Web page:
By James Maher
Name: Willie Correa
Occupation: Artist, Sound Engineer
Location: East 3rd Street between 1st Avenue and Avenue A
Time: 2:45 p.m. on Monday, Nov. 9
I basically had a long history here, but I’ll just give you a quick rundown. I got to the Lower East Side very young — in 1954. I was 2 years old. I grew up and I’ve seen the neighborhood transition. Imagine Avenue C back in the late 1950s. It was still a lot of Jewish stores and stuff like that.
There was a mixture always of different ethnicities. There were the Ukrainians, the Jews, the Italians. My older brother lived kind of through a "West Side Story" thing. He got stabbed. He was going out with an Italian girl. Just like the movie; just like the play. I’ve seen all that. It still has that mixture, but the gentrification has taken it to an extreme.
I was one of the founding directors of the Nuyorican Poets Café, but I’m no longer on the board or stuff like that. I got involved because I’m an artist. [The different arts] at the time all kind of ping ponged off each other. They vibrated off each other and went in their own directions, but it was a mix. I was a sound engineer. That’s why Miguel got me into the café because we needed to hear the poets. Back then in 1974 the audio systems were very poor until I started for them. We started doing broadcasts on WBAI live.
I found the building on East Third Street for them. The structure actually belonged to La MaMa, and [founder Ellen Stewart] basically turned it over to us because we didn’t have enough room at the time.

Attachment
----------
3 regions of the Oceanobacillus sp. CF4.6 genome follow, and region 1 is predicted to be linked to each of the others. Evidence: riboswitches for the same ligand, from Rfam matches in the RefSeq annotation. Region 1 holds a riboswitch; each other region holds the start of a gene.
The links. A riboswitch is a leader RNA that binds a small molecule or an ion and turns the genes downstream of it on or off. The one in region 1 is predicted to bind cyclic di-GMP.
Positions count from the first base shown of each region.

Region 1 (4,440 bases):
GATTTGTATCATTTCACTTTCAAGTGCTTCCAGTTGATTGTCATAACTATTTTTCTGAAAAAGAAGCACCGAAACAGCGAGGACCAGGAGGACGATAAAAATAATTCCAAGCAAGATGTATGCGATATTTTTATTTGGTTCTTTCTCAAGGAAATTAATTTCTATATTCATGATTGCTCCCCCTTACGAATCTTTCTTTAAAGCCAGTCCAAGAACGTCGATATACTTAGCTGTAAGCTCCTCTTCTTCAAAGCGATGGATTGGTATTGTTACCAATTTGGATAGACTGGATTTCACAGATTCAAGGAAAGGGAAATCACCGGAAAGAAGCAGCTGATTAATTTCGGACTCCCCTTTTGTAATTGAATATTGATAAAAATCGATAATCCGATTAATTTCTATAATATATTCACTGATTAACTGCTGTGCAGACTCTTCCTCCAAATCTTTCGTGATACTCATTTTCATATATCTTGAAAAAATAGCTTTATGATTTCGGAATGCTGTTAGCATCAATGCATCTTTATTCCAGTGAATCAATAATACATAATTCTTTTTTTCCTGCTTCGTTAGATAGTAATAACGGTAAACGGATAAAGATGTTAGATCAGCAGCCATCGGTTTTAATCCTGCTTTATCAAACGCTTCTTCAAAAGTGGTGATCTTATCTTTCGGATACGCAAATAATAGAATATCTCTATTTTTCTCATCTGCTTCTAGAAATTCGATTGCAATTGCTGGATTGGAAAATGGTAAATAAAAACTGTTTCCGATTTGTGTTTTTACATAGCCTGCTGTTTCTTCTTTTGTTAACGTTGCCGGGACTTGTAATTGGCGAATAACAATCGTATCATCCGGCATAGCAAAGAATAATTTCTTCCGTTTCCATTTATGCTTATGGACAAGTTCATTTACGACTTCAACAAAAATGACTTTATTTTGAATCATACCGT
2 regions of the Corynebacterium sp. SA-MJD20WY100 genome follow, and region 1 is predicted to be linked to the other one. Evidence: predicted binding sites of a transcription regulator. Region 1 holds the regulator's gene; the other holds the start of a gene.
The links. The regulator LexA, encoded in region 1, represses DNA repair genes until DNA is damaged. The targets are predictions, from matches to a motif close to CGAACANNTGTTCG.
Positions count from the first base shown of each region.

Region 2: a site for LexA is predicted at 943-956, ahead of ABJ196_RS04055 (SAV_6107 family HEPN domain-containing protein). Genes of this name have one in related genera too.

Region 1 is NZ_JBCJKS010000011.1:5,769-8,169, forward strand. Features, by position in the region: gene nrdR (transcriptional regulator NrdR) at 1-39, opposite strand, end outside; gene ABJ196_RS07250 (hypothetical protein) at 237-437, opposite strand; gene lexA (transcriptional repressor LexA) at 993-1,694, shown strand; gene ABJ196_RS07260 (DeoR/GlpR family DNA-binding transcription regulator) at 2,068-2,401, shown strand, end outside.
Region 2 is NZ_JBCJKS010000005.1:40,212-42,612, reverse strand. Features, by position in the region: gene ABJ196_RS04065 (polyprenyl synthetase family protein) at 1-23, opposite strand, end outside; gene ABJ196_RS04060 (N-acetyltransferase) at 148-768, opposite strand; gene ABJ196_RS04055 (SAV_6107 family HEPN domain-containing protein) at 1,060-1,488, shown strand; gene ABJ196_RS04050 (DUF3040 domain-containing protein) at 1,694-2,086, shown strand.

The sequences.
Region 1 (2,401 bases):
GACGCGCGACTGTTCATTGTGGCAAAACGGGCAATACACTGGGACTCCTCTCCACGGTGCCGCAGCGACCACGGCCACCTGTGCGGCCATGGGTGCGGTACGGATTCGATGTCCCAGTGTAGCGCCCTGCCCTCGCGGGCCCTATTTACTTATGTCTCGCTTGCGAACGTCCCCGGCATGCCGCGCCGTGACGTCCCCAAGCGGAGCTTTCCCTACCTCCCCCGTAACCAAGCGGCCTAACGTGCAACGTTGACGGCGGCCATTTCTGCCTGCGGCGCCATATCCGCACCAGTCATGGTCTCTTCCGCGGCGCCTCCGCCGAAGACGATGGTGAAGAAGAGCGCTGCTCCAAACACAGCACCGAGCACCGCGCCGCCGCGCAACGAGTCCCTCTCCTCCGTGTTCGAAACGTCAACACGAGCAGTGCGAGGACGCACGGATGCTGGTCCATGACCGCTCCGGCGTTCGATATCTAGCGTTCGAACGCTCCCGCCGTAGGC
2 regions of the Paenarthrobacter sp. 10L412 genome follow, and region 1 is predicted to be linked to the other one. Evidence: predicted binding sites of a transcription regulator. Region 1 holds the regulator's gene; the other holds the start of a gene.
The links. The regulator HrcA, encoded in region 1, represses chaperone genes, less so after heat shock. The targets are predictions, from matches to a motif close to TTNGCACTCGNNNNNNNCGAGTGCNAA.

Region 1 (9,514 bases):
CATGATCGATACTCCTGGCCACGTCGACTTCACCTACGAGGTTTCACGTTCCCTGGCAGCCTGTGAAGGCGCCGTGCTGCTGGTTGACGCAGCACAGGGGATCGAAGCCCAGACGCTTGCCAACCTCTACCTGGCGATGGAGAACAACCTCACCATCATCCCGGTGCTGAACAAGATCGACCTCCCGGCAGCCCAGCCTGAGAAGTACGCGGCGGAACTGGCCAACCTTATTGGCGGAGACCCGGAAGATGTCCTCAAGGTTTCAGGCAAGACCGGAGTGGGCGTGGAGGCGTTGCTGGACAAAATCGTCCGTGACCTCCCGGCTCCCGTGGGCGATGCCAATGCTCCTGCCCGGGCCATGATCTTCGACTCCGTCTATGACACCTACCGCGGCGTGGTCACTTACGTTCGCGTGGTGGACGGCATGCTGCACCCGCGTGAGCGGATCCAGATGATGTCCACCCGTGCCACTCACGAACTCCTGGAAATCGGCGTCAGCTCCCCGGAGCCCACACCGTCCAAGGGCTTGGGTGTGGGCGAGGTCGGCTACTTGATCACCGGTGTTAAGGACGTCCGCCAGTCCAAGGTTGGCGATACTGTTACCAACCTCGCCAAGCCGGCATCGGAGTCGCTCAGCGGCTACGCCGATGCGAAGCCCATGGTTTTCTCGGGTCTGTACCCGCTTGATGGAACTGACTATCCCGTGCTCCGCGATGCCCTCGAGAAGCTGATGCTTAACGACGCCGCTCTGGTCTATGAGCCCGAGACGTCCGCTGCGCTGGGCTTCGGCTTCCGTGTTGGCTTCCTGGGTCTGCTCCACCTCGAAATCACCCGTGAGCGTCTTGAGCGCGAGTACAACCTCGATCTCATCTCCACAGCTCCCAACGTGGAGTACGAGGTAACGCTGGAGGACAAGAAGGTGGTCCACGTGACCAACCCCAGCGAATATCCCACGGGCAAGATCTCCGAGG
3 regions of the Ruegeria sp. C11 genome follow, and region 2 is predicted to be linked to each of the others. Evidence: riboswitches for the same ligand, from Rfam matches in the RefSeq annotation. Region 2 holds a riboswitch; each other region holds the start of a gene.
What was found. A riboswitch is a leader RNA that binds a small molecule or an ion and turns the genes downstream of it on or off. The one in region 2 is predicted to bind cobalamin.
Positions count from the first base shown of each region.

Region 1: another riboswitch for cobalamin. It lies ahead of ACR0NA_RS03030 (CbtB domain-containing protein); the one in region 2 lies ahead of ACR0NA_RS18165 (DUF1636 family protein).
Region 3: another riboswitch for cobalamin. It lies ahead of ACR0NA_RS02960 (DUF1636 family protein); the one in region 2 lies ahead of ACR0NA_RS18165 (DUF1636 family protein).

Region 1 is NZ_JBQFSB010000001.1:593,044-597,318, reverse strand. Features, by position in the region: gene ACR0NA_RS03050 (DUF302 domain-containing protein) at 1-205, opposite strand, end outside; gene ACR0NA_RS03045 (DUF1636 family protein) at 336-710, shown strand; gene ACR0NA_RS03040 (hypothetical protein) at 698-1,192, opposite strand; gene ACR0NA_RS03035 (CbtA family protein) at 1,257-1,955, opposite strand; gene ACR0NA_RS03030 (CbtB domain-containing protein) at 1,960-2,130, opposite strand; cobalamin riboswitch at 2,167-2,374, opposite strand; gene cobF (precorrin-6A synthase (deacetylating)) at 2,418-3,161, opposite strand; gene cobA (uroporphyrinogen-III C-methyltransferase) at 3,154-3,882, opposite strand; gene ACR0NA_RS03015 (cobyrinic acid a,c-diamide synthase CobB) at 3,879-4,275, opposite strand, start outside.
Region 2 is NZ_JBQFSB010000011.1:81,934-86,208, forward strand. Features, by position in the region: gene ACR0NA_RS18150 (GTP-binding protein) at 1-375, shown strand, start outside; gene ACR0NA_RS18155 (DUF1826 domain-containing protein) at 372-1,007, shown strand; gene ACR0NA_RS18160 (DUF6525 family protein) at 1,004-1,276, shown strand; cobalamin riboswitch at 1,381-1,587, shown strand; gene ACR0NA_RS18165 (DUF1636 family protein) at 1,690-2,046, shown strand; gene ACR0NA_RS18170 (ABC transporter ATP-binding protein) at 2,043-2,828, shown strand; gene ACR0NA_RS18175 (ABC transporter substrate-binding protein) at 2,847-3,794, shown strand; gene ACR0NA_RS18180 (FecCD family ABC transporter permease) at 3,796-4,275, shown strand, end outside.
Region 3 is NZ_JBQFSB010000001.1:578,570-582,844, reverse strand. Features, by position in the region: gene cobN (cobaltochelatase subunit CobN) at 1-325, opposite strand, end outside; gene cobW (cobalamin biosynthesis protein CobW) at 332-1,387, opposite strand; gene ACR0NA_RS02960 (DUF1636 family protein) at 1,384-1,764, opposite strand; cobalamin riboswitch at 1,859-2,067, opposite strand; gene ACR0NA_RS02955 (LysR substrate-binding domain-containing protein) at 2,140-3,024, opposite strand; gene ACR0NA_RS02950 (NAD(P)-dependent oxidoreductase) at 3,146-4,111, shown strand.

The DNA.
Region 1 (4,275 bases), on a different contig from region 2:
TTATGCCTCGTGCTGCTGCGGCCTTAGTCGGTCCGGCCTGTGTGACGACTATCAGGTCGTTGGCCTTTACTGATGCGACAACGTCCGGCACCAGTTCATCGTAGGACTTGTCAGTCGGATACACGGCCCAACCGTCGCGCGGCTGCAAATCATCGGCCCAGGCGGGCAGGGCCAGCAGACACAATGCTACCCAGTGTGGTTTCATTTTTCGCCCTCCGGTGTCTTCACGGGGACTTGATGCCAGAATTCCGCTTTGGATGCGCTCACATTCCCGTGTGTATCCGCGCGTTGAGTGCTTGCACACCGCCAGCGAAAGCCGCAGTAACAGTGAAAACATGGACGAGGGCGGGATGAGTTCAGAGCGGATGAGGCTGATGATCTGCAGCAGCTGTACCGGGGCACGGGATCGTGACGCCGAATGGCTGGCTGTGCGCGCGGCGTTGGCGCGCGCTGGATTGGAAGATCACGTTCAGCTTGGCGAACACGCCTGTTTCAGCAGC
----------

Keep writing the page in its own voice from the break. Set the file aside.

The neighborhood was going down the tubes. It was a small little bar and we needed the to accommodate all of the interests. So we went back into the neighborhood, took the building, but it took us a long time to come back to the level where we were on Sixth Street, because the neighborhood was diving. It was drug infested. We got a little grant to renovate the building through the city. It was terrible. They messed up the building.
Now I’m working with Taller Boricua in the Barrio, but I still live in the neighborhood. I do their content management. They’ve been around for 40 years and I actually connected with them through the Nuyorican. It’s in the Julia De Burgos Cultural Center on 106th Street. I’m also shooting their work now. They’ve got 40 years of original prints, which nobody can afford, so we’re doing a whole series to make affordable versions.
I’ll tell you one thing — you know the new building that they’re putting up on Avenue A? The Wall Street kids need a place to live and stuff like that, which is cool, but I go by yesterday and you see the sign they’ve got now? It’s this female and she looks like a beached whale. Give me a break. How low can you go? I’m not a woman but it’s low, man.
James Maher is a fine art and studio photographer based in the East Village. Find his website here.